It’s a little while since I wrote a garden book review. Followers of my Instagram account may know that I am reading Beth Chatto’s Garden Notebook month by month, and I won’t be ready to review this until I finish the year’s journey with her in December. I also have another gardening book on the go, one of Christopher Lloyd’s, and I’ll review that in due course too. In between reading these gardening books as well as fiction, I’ve now started my new garden design classes and have whole library shelves of delectable design books available to me: plenty to keep my eyes occupied. Meanwhile, another book I recently read gave me a great deal to think about. It’s not a gardening book, but it was so tempting to extrapolate its ideas to gardeners that I thought I’d write this post about it. The book is called The Time Paradox: The New Psychology Of Time and was written by two psychologists of Stanford University, Philip Zimbardo and John Boyd.
I first picked this book up in the hopes of finding an explanation of why I am late for everything. (I did find out, incidentally: I’m a ‘Present Hedonist’, forever too deeply immersed in the current moment to notice the clock). But far beyond that, the book described the many intriguing different ways we perceive time, and how our balance of past, present and future perspective drives everything we do. It describes how our view of the past (positive or negative) determines our contentment in the present, and has less to do with the magnitude of events in our past than our way of framing them. Our relationship with the present is just as important. Reminders to live ‘mindfully’ aren’t necessary for us ‘Present Hedonists’, who rarely forget to stop and smell the roses or sit and enjoy the garden. (We never get anything useful done, mind you, but at least we are less prone to chronic stress and its related diseases.) ‘Present Fatalists’ on the other hand, feel that their life is governed by external influences over which they have little or no control, a perspective that is linked to anxiety and depression. Then there are the ‘Futures’, people whose actions today are driven by anticipation of tomorrow’s gains. Futures are good at delayed gratification. They study for exams, they invest in their pensions, they are always on time for the train. They are the lawyers and accountants who make the world go round while the Presents are smelling the roses and forgetting to submit their tax returns. We all need a good balance between a Past-Positive, Present-Hedonistic, and Future perspective in order to lead a healthy and productive life. So what has this all got to do with gardening?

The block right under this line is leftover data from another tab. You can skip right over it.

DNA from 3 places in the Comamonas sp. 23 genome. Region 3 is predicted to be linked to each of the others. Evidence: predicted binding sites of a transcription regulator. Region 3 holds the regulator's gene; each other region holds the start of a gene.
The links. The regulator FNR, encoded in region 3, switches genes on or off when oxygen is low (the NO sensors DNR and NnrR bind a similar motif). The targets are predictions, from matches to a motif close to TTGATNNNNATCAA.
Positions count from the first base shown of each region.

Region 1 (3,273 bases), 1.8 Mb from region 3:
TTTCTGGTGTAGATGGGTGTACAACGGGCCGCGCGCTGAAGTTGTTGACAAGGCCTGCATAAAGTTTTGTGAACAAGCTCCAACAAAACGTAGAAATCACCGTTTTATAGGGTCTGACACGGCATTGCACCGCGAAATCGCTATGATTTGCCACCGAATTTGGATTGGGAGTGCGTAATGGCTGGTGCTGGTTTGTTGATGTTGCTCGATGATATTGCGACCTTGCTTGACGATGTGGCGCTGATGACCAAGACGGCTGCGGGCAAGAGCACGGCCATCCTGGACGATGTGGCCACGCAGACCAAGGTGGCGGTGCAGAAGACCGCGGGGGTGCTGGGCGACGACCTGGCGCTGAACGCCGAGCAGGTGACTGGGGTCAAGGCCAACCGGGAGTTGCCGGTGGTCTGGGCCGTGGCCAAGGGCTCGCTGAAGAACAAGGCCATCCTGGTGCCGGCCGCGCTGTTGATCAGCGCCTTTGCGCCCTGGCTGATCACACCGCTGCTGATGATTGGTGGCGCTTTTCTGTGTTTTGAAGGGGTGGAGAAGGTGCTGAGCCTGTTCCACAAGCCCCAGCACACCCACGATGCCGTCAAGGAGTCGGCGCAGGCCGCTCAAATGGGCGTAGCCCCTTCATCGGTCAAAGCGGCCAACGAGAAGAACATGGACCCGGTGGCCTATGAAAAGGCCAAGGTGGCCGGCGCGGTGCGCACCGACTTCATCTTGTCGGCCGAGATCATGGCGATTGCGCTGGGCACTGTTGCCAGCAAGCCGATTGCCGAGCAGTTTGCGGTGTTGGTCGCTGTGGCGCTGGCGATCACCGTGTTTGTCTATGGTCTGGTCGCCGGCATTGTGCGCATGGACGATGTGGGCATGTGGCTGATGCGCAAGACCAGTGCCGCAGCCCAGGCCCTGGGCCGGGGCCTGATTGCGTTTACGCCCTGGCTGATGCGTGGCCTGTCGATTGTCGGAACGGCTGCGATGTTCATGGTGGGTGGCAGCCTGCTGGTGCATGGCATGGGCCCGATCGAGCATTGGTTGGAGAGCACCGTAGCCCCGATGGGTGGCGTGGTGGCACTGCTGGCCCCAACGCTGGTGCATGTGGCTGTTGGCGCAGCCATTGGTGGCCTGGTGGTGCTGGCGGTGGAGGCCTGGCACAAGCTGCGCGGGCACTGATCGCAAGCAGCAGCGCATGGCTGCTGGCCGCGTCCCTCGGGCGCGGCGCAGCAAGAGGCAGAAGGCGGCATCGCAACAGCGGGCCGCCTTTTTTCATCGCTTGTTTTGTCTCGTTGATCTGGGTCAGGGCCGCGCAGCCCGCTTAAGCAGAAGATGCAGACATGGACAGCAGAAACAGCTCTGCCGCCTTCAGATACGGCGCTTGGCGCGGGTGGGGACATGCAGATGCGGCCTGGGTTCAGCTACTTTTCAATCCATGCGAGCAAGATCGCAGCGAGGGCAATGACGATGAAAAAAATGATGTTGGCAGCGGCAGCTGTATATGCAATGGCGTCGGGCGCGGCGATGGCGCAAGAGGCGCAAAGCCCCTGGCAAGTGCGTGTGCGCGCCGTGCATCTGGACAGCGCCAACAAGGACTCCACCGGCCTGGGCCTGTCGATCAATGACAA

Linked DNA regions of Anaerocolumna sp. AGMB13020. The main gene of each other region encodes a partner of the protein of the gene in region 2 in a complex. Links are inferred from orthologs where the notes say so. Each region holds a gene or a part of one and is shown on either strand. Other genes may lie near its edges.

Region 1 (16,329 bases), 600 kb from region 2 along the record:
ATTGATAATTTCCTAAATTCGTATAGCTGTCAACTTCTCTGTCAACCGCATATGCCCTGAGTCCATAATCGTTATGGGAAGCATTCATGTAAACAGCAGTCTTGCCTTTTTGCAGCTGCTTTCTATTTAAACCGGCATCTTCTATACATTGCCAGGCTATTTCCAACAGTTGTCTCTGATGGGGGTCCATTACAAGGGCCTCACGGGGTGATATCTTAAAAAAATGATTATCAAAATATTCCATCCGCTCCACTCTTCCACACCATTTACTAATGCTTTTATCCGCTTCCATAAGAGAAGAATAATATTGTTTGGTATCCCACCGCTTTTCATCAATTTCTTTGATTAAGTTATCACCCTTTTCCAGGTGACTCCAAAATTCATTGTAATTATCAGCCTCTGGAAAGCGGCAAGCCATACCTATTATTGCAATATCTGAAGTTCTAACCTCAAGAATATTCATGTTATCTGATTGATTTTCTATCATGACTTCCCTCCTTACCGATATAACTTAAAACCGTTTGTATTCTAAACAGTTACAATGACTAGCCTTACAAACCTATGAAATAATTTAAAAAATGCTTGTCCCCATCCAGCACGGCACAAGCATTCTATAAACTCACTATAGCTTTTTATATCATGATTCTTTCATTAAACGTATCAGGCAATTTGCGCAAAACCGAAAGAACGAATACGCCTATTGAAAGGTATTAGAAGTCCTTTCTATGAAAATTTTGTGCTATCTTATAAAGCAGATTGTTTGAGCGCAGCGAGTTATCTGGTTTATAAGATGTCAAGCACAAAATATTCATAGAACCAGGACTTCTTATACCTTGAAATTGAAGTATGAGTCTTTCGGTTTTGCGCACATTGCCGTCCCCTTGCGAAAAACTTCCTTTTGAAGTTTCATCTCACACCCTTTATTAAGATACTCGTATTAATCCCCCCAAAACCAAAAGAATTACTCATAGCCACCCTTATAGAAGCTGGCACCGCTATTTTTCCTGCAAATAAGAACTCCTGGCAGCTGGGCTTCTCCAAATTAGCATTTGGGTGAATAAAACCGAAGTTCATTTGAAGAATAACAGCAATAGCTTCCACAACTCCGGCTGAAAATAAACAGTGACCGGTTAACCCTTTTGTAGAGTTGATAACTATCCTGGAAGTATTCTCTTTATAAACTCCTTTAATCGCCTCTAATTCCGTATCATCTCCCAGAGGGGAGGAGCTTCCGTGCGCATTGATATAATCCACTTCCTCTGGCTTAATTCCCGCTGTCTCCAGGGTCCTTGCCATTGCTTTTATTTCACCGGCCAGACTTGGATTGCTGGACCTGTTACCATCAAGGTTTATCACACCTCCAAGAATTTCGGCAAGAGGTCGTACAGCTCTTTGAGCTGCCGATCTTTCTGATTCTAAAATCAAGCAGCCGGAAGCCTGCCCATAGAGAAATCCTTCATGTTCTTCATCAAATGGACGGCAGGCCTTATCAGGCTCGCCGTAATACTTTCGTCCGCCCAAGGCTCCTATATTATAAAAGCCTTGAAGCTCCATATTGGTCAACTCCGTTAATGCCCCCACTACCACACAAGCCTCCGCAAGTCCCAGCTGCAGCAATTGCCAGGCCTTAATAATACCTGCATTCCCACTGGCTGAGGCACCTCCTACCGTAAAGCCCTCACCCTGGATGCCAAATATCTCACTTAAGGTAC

There could hardly be a better pastime in which past, present and future are more intricately woven. Let me illustrate with a simple vignette. At the end of last month, I decided that my wildflower crates were past their best (they had never really got off the ground, to tell the truth), and I decided to replant them for winter. I pulled the remains of the wildflowers out, first snipping off anything that could be used for a vase. I walked over to the compost heap, took off the lid, had a good look inside first, and then threw the spent wildflowers in. Then I spent a good few minutes flicking the brandling worms off the side so they wouldn’t be squashed when I put the lid back on. Large ones first, then the smaller ones, then tapping the lid to knock any off the lip and into the bin. Some of them got stuck, and I scooped them off delightedly, squeamishly, with a forefinger, which I then wiped on my jeans. (Can you see why I’m late for everything?)